All these sinners had faith in Jesus Christ. All of them gave concrete evidence of their new life and faith in terms of appropriate confession and conduct. The eunuch searched the Scriptures, asked questions, and urgently requested baptism. Cornelius prayed, obeyed Christ’s message, sent for the preacher, accepted the message proclaimed, and magnified God. Lydia diligently went to pray, worshipped God, and heeded Paul’s preaching. The jailer listened, repented of his former cruelties, washed Paul’s wounds, fed his prisoners. Their regeneration and faith came to expression in meaningful and life-transforming confession. They bowed beneath the scepter of Christ’s royal authority. They allowed their confession and conduct to be shaped by the revealed Word of God.

This meaningful confession registering itself in a changed life was the criterion for membership. This was the road they all traveled. The heart of this confession was that Jesus was the Sent One, the Son of God, the Lord. In conclusion it is clear that a meaningful and consistent profession of faith in Jesus Christ and of obedience to him as Lord is the standard for admission into the visible organization of the Church of Jesus Christ. This profession carries within itself extensive implications for what one believes and for what one does, for faith and conduct. This brings us face to face with a further essential factor.

Confession must be Concrete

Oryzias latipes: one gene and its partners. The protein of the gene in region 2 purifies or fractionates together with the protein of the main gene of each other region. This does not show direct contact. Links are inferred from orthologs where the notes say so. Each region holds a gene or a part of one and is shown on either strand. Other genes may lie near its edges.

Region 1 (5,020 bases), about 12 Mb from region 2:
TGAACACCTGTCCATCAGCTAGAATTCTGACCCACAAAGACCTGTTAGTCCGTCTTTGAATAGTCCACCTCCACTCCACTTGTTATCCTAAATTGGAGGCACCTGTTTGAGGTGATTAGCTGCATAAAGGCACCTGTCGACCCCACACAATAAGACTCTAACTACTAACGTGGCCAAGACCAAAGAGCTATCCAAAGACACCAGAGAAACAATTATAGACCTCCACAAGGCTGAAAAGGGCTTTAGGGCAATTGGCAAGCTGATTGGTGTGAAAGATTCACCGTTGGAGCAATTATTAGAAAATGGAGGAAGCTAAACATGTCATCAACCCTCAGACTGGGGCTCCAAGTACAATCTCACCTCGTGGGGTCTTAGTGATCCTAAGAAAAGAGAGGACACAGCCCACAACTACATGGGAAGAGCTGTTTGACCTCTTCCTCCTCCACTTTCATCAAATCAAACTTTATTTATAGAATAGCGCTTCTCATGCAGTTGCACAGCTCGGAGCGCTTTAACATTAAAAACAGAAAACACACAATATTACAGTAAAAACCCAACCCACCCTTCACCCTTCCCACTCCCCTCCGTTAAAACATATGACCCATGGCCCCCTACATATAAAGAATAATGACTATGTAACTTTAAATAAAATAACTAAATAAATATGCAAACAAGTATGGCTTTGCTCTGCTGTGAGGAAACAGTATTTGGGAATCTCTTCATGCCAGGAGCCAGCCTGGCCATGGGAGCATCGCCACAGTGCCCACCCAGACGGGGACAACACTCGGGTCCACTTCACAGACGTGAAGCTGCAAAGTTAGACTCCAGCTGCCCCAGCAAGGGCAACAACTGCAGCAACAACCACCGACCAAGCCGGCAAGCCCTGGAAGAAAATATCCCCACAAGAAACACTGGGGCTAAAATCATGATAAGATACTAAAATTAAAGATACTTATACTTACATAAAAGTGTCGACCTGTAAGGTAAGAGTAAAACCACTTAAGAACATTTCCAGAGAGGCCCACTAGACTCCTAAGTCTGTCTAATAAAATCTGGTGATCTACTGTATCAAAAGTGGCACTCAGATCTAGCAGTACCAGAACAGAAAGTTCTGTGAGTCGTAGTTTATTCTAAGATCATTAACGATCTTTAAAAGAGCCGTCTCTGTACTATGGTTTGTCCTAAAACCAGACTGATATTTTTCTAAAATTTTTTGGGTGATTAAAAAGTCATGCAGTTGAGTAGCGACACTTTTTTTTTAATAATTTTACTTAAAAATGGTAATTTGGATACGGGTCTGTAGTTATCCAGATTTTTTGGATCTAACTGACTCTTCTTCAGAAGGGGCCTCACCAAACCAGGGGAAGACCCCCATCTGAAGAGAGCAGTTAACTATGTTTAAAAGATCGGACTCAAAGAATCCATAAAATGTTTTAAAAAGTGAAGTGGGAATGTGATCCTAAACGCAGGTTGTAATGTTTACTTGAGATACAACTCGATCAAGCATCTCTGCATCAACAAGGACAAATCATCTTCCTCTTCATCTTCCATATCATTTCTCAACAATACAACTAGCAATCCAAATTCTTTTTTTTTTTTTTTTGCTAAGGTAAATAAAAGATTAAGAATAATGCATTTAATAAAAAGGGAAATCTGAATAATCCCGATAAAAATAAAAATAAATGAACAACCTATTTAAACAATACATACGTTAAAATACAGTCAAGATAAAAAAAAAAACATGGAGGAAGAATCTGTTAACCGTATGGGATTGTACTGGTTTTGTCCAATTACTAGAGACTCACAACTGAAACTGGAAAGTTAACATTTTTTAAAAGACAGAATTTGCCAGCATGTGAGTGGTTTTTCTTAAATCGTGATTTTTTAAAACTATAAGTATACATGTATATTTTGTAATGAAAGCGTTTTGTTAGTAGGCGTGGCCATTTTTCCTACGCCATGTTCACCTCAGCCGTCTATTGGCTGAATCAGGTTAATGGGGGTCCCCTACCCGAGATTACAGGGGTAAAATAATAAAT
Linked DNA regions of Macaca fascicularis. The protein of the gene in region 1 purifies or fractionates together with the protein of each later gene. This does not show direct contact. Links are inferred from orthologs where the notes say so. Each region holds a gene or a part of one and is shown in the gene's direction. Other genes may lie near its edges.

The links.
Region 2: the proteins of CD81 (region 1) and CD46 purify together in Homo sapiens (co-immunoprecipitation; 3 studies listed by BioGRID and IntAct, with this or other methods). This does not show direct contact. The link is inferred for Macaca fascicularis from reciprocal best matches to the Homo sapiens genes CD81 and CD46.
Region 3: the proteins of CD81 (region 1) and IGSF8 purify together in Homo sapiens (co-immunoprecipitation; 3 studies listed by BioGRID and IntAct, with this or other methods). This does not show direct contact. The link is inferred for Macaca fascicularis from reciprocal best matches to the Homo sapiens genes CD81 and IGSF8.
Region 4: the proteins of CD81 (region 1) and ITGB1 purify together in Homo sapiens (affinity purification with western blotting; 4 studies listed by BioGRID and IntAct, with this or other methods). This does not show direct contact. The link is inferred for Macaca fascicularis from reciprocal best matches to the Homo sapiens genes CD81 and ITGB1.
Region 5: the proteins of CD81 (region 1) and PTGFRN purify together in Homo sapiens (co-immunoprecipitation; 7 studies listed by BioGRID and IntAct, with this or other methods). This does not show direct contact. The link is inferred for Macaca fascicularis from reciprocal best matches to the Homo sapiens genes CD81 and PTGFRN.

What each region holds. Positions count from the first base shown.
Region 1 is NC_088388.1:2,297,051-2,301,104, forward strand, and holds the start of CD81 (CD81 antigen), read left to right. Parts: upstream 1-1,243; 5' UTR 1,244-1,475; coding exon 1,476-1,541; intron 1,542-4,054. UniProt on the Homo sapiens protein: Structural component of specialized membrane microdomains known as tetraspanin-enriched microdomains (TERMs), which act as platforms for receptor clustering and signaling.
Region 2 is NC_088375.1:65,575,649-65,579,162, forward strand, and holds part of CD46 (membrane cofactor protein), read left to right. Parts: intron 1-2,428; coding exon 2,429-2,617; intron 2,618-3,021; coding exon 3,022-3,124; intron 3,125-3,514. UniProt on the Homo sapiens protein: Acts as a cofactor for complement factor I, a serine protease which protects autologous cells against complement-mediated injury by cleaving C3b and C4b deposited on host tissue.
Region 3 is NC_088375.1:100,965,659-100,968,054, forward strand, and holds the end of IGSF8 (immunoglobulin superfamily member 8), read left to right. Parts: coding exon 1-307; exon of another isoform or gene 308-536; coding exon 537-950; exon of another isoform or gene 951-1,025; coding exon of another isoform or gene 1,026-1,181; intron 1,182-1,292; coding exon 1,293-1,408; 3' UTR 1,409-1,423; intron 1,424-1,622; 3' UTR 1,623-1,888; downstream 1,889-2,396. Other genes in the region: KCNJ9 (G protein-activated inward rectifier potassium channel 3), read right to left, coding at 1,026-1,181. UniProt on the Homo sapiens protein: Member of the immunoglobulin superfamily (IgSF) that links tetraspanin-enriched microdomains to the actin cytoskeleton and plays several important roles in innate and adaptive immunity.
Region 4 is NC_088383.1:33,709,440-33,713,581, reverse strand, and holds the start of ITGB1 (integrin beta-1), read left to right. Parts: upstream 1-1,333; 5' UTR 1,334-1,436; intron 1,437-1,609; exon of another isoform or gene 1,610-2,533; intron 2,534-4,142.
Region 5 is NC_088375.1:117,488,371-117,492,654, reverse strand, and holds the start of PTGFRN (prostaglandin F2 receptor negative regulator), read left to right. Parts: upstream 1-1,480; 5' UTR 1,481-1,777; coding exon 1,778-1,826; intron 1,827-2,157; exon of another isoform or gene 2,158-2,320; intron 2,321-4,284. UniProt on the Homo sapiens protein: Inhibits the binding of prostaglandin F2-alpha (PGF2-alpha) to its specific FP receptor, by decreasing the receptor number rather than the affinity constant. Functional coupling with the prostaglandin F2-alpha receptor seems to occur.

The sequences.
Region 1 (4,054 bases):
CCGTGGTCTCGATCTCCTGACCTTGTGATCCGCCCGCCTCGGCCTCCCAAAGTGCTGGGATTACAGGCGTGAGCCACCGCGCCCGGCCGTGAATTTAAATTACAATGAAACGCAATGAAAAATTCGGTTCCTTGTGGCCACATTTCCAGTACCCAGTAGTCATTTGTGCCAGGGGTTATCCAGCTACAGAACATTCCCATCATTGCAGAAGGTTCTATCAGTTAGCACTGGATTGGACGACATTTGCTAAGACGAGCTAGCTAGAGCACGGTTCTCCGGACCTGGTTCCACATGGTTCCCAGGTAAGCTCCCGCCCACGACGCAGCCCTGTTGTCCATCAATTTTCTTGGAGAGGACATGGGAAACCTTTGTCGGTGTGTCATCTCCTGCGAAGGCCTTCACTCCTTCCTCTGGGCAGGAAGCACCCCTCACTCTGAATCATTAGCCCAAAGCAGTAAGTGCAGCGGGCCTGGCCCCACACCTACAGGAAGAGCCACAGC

A meaningful and consistent profession of faith and obedience is never made in a vacuum. It is made in a very specific historical situation and for the purpose of entering the fellowship of a very specific ecclesiastical institution. In this discussion the inquirer desires admission into a Reformed church group. Before his admission is made a fact both the inquirer and the church council demand a meaningful, concretely intelligible profession.

The Spirit-born inquirer demands this. He wants to know the angles. He wants to know why he is traveling the road which leads to a Reformed church in distinction from other churches. In his community there are other organizations which propagate different beliefs. In genuine concern for the will of Christ he wants to know the “whys and wherefores” of this perplexing situation. His self-respect as an intelligent human being demands this and his obedience to God’s revealed will requires such a concrete confession. As a Spirit-directed inquirer he asks for a well marked road illumined by the Word of God.

This has been my experience as well as that of others with such inquirers. Those seeking admission into the church were far more patient, thorough. and persistent than I was at first prepared to expect. All of them felt that it was quite unfair to take a short cut and ignore the implications of their profession of Jesus Christ as Lord and Savior. They wanted to know what they were doing.